Friday, December 14, 2012

Which Twins Pitchers "Gave their team a chance to Win" in 1012

One of the cliches that you will hear from the Twins is about wanting starters who will "give their team a chance to win" each time they take the mound.   Obviously the pitcher is only one part of winning and losing.  But I thought it would be interesting to look at last year's starters through the prism of whether the Twins won. Here they are in order of team winning percentage:

Sam Deduno 8-7
Scott Diamond 14-13
Cole De Vries 8-8
PJ Walters 6-6
Nick Blackburn 8-11
Carl Pavano 4-7
Francisco Liriano 6-11
Esmerling Vasquez 2-4
Liam Hendricks 5-11
Jason Marquis 2-5
Brian Duensing 3-8
Anthony Swarzak 0-5

There has been talk of putting either Duensing or Swarzak into the rotation. But, as you can see, the Twins lost a lot of games last year with those two starting. A higher percentage than with any of the other starters. Likewise there are a lot of complaints about Nick Blackburn, but the Twins actually won a higher percentage of games when he was starting than with most of their other starters.

I think what this really shows is that no matter who was on the mound, the Twins weren't winning often enough to be in the pennant race. Terry Ryan has said that while pitching was clearly a big problem, it wasn't the only problem. This may just confirm that. But it clearly means that simply finding five Scott Diamonds isn't going to make them competitive.

Perhaps Vance Worley is better than any of the guys the Twins put out there last year. Its also possible that some of the other players above, including Diamond, will be better next season.

The Twins had a combined record of 25-45 with the pitchers who started the year in the rotation,  Blackburn, Pavano, Liriano, Hendricks and Marquis.  Next year's group can't do much worse.

Wednesday, December 12, 2012

Kevin Correa = Scott Diamond

You can make what you want of this, but last year Kevin Correia and Scott Diamond had remarkably similar results.

In terms of innings pitched, Diamond ranked 80th and Correia 81st among major league pitchers.

Diamond faced 714 batters and got 173 innings pitched. Correia faced 728 batters and got 171 innings pitched.

Diamond gave up 184 hits, Correia 176.

Diamond struck out 90 and Correia 89.

The only large differences are that Correia walks a lot more batters,  46 compared to 31 for Diamond. And, probably at least partially as a result, Diamond gave up fewer earned runs, 68 compared to Correia's 80.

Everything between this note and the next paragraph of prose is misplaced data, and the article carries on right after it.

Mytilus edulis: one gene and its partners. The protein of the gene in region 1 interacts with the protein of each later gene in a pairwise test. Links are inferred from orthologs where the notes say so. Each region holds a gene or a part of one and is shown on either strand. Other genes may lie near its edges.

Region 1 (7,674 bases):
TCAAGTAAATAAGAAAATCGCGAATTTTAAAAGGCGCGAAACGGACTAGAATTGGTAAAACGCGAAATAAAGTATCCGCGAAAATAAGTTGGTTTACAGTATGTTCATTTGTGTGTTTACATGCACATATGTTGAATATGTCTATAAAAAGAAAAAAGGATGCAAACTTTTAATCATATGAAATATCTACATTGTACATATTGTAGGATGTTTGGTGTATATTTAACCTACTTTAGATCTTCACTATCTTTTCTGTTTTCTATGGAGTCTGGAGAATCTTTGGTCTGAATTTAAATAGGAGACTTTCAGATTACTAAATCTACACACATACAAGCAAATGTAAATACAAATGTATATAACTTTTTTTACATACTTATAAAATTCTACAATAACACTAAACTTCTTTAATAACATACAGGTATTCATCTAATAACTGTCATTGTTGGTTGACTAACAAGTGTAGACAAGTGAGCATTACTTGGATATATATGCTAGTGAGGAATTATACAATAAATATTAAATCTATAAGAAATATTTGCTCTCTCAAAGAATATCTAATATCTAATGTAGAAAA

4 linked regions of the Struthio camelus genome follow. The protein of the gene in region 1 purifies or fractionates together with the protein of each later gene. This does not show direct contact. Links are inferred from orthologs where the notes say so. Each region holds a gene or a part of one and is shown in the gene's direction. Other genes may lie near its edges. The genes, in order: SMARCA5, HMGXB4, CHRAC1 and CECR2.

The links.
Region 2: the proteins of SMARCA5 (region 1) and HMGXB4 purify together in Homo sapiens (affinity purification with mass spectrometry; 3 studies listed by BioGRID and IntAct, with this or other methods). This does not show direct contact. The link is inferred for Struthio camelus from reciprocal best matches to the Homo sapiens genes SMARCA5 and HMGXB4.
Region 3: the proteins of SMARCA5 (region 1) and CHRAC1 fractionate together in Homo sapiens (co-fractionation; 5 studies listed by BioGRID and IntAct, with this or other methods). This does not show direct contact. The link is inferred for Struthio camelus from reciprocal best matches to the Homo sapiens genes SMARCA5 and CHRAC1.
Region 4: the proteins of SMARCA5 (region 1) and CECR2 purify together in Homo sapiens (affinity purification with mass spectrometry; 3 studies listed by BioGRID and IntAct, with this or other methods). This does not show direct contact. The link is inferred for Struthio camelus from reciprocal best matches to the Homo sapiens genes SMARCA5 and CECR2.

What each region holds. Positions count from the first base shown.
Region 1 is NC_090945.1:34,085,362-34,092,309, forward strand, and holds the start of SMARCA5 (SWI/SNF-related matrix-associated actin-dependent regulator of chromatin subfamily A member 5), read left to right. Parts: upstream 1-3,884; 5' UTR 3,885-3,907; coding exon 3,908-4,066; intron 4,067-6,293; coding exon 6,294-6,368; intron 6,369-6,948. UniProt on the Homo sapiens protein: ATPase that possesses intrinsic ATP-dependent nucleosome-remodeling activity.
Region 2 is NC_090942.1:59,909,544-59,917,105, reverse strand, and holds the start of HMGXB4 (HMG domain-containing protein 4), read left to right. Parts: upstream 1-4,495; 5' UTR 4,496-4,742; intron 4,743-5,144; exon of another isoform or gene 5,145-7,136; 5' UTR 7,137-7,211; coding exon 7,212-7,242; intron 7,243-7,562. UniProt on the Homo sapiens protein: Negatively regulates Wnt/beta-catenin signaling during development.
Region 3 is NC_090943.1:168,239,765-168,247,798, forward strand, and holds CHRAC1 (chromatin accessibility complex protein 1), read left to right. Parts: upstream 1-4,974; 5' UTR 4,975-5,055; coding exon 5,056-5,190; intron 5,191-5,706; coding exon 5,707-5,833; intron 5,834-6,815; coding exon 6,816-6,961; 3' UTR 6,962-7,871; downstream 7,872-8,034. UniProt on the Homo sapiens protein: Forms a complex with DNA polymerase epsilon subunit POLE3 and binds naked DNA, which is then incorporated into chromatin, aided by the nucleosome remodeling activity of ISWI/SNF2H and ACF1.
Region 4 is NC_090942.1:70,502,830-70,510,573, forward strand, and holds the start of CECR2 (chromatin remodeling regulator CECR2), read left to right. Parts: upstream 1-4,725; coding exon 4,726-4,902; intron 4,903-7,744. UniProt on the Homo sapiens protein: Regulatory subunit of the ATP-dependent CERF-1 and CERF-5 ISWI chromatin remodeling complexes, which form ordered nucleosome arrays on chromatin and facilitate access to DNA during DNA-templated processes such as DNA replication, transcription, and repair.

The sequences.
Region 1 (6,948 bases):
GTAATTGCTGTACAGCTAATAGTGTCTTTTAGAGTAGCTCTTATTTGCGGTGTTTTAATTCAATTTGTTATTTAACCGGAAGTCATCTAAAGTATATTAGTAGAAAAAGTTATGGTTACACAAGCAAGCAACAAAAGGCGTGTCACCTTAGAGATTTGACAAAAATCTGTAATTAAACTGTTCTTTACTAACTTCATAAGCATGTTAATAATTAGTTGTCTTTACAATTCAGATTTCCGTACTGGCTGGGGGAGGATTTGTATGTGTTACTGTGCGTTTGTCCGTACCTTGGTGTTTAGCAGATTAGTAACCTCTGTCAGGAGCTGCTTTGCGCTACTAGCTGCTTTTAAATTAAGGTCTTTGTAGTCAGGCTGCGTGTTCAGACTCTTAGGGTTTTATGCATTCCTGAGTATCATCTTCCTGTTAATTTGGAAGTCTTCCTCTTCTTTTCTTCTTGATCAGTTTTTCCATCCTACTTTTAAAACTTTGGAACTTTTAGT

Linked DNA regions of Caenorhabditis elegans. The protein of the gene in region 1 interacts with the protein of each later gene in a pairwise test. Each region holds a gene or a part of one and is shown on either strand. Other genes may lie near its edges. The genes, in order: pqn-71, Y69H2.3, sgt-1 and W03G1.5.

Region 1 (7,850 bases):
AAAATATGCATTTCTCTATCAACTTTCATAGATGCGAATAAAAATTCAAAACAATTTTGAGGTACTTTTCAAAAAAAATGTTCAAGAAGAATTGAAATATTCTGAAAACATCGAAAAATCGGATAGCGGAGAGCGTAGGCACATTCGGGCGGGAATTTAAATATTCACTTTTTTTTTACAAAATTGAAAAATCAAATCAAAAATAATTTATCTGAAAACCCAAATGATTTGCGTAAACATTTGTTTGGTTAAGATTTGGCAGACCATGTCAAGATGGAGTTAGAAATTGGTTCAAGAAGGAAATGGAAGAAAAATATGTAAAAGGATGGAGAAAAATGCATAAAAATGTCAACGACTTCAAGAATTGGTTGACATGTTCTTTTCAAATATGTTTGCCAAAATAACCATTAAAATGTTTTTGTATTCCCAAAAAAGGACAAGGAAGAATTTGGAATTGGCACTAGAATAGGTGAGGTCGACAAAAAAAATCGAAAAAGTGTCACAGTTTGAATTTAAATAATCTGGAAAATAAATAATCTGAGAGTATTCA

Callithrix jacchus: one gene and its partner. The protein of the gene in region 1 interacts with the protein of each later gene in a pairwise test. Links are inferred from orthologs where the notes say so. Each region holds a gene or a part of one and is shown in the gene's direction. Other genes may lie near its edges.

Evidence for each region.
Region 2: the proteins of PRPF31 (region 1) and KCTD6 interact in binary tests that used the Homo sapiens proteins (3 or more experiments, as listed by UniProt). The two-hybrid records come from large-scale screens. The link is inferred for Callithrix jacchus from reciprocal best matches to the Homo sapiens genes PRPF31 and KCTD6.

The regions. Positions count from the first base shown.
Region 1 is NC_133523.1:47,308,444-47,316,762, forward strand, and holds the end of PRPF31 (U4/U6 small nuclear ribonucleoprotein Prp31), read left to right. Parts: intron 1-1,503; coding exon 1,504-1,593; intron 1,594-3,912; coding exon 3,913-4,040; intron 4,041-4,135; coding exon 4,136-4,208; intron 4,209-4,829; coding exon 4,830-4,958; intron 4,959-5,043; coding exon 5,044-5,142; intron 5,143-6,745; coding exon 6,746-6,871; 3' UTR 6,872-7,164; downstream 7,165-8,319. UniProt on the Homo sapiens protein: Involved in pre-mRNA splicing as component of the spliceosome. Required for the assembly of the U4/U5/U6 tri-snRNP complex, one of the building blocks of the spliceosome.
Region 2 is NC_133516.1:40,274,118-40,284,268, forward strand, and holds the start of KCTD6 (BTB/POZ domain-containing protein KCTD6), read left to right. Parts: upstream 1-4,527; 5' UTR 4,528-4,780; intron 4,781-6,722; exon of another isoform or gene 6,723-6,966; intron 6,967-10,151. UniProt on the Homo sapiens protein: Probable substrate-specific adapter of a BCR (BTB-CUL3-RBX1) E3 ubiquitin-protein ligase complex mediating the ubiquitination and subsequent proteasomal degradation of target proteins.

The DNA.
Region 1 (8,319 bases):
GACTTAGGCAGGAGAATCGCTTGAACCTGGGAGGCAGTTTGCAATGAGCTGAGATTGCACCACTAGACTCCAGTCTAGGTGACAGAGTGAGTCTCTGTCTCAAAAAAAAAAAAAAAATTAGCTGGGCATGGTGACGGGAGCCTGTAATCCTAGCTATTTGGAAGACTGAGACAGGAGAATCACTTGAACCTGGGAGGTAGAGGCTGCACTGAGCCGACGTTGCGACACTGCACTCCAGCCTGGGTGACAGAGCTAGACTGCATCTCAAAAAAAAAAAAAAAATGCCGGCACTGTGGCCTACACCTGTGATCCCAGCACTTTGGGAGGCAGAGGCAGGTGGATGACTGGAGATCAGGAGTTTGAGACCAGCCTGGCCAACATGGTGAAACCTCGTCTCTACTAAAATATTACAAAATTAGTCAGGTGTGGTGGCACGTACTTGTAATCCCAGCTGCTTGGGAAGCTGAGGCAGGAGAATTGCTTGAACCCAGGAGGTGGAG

To be blunt, none of those differences are really very meaningful The obvious advantage Diamond has is that he is young and therefore likely to improve. The advantage Correia has is that he has a longer track record and last year was not far from his career norms. But, based solely on their performance last year, these two can be expected to produce at about the same level.

As I said at the beginning, you can make what you want of that. I think it ought to temper any certainty you have about Diamond or doubts you might have about Correia.

Tuesday, December 11, 2012

Twins Pitching Takes Shape

From their reaction, some Twins fans have been in denial about the real state of the Twins starting pitching. The idea seems to be that the Twins need to sign a high quality free agent and then fill out the rotation around them with guys from their system. But that isn't really true. The Twins went into the off-season needing at least two and probably three starters from outside the organization.

So far they have added two starters Vance Worley and Kevin Correia. I haven't heard that they are done and they still have a roster spot open. But whether they like it or not they may not be able to sign another pitcher. Given the demand for pitching, the high prices teams are willing to pay and the fact that the Twins are not a particularly desirable landing place for a free agent, they may not have any good options.

I did an analysis of the Twins pitching earlier. But here is what Twins rotation looks like this:

Scott Diamond
Vance Worley
Kevin Correia

Failing to add another starter means filling out the rotation with two of the following:

Cole De Vries
Liam Hendriks
Kyle Gibson
Trevor May
Pedro Hernandez

Bullpen Conversions:
Brian Duensing
Anthony Swarzak

Sam Deduno
Emiliano Vazquez
PJ Walters
Nick Blackburn

That long list includes only three pitchers who have not had past opportunities and failed, Gibson, May and Hernandez. I think Gibson is the only one of those three with any realistic chance to be in the rotation out of spring training and he is a long shot.

You can make the argument that De Vries and Deduno did not really "fail" their opportunities so much as looking like not very inspiring solutions. As a 5th starter, one of them might be acceptable. As the only two candidates for the 4th and 5th starter slots they really aren't.

Of course you can project one of those other guys stepping up to take a spot. But it isn't really realistic to rely on pitchers who have had a hard time getting five innings per start in their brief major league careers. What's more realistic is that, in desperation, they rush a prospect (Gibson) or step into the bullpen to pull out Duensing or Swarzak for another shot as a starter. Thus weakening the bullpen and/or sacrificing the future, while giving the rotation just another weak spot.